Building codes can be amended to support renovations that improve the safety of existing buildings without compromising their continued availability and affordability.
Specific policies:
Zoning changes that allow for higher density development enable the construction of additional units to address housing demand.

Streamlined permitting and review processes lower the cost and increase the pace with which new homes can be created.

Housing rehabilitation codes prioritize safety standards while relaxing other building code requirements, making it easier to renovate older properties and helping them incorporate important safety features.

III. Help households access and afford private-market homes

Logic/mechanism:
Tenant-based housing assistance helps renters find affordable housing in neighborhoods that offer greater opportunities and a safer living environment.
Specific policies:
Renters can use Housing Choice Vouchers and other forms of tenant-based rental assistance to reduce cost burden and crowding, and provide access to resource-rich areas, particularly when combined with mobility counseling and increased voucher payment standards in high-cost areas.

Energy-efficient retrofits can help to create a safer and more comfortable living environment, especially when paired with assistance to perform minor home repairs.

IV. Protect against displacement and poor housing conditions

Logic/mechanism:
Programs that improve the quality of new and existing housing directly address code violations and other hazardous conditions.
Specific policies:
Code enforcement and lead abatement prevent injury and illness from dangerous conditions in the home.

Homeowner rehabilitation assistance programs help to resolve minor problems that can result in unintentional or accidental injury.

Combining policies to promote better health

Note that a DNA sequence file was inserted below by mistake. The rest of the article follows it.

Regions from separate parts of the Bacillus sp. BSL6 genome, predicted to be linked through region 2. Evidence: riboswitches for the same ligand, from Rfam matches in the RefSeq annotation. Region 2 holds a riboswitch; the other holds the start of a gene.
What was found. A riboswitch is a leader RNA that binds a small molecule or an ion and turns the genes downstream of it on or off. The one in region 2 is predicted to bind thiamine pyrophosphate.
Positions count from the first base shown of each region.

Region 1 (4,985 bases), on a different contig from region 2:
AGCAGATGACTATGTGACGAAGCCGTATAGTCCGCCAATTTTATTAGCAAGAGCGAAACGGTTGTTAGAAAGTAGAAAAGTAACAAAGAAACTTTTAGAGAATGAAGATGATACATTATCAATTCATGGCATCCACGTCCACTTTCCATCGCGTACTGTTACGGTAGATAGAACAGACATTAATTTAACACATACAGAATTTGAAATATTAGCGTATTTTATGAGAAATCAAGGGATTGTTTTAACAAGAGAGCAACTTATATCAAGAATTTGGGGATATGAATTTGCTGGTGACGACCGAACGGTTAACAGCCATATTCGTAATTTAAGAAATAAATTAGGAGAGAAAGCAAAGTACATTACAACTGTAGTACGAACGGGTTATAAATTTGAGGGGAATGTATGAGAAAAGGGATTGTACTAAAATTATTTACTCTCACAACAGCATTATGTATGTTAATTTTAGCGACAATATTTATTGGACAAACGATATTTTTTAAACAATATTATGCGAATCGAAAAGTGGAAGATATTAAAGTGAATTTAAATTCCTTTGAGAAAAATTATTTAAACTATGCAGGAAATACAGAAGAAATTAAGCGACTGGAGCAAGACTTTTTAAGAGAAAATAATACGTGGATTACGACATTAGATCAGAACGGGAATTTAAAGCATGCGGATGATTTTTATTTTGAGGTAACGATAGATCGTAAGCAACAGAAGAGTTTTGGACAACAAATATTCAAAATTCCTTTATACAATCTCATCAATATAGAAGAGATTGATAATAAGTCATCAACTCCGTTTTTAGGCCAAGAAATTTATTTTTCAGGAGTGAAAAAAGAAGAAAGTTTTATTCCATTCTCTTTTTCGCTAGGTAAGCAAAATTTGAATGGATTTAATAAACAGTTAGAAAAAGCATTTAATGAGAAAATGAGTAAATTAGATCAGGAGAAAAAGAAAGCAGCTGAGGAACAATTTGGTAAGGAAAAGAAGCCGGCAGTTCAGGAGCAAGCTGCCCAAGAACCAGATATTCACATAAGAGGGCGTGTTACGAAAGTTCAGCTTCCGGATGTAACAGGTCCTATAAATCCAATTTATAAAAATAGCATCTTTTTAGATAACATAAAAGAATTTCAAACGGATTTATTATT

The policies highlighted in the exhibit can be used in combination, as illustrated in the following scenario.

A city decides to help address health disparities among its low-income residents by undertaking a comprehensive community revitalization plan in a distressed low-income neighborhood. The housing department establishes a tax-increment financing district in the area, and converts a large vacant lot into a park with public exercise equipment. The city also installs street lamps, repairs crumbling sidewalks and repaints crosswalks to create a more pedestrian-friendly environment. The police department works with the local community group to organize a community policing program. The department of code enforcement begins an outreach campaign to identify and resolve violations in apartment buildings with market affordable housing, and the housing department provides low-cost financing to resolve the issues in exchange for a commitment to continued affordability. The housing department also makes this low-cost financing available to help owners that rent to (or wish to rent to) housing choice voucherOfficially known as "Section 8 Housing Choice Voucher". It is the largest and most sought after housing program in America. Section 8 HCVs are managed by various public housing agencies (most commonly referred to as housing authorities), which falls under the supervision of HUD. Program participants typically pay 30% of the rent, and the rest is covered by the HCV. holders address housing quality challenges related to safety. A local non-profit developer receives a Low Income Housing Tax CreditA dollar-for-dollar tax reduction against federal tax liability, provided to developers based on the criteria set out in the states' qualified allocations plan. It is the primary source of funding for increasing and preserving supply of affordable rental homes. allocation to develop new mixed-income housing in the neighborhood, which attracts interest from a major grocery chain seeking new markets for its stores.